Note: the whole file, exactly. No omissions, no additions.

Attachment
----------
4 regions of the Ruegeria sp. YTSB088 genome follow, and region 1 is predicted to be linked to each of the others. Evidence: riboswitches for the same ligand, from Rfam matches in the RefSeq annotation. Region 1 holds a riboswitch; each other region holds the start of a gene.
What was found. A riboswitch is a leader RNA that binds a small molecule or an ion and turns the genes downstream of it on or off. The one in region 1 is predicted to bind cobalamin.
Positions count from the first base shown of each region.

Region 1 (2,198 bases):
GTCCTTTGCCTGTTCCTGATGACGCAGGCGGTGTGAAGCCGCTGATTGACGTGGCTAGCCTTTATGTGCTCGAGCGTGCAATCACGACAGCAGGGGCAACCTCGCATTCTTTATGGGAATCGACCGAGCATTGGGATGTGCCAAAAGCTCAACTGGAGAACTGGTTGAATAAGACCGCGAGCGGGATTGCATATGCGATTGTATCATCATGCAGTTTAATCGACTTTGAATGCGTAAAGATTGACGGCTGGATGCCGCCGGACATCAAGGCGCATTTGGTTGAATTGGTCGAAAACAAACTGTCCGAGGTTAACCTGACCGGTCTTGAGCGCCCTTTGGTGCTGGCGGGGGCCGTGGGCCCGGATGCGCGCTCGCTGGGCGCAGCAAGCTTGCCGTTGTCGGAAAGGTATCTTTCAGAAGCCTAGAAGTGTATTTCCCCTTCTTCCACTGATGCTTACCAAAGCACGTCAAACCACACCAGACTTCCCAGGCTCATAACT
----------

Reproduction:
4 regions of the Ruegeria sp. YTSB088 genome follow, and region 1 is predicted to be linked to each of the others. Evidence: riboswitches for the same ligand, from Rfam matches in the RefSeq annotation. Region 1 holds a riboswitch; each other region holds the start of a gene.
What was found. A riboswitch is a leader RNA that binds a small molecule or an ion and turns the genes downstream of it on or off. The one in region 1 is predicted to bind cobalamin.
Positions count from the first base shown of each region.

Region 1 (2,198 bases):
GTCCTTTGCCTGTTCCTGATGACGCAGGCGGTGTGAAGCCGCTGATTGACGTGGCTAGCCTTTATGTGCTCGAGCGTGCAATCACGACAGCAGGGGCAACCTCGCATTCTTTATGGGAATCGACCGAGCATTGGGATGTGCCAAAAGCTCAACTGGAGAACTGGTTGAATAAGACCGCGAGCGGGATTGCATATGCGATTGTATCATCATGCAGTTTAATCGACTTTGAATGCGTAAAGATTGACGGCTGGATGCCGCCGGACATCAAGGCGCATTTGGTTGAATTGGTCGAAAACAAACTGTCCGAGGTTAACCTGACCGGTCTTGAGCGCCCTTTGGTGCTGGCGGGGGCCGTGGGCCCGGATGCGCGCTCGCTGGGCGCAGCAAGCTTGCCGTTGTCGGAAAGGTATCTTTCAGAAGCCTAGAAGTGTATTTCCCCTTCTTCCACTGATGCTTACCAAAGCACGTCAAACCACACCAGACTTCCCAGGCTCATAACT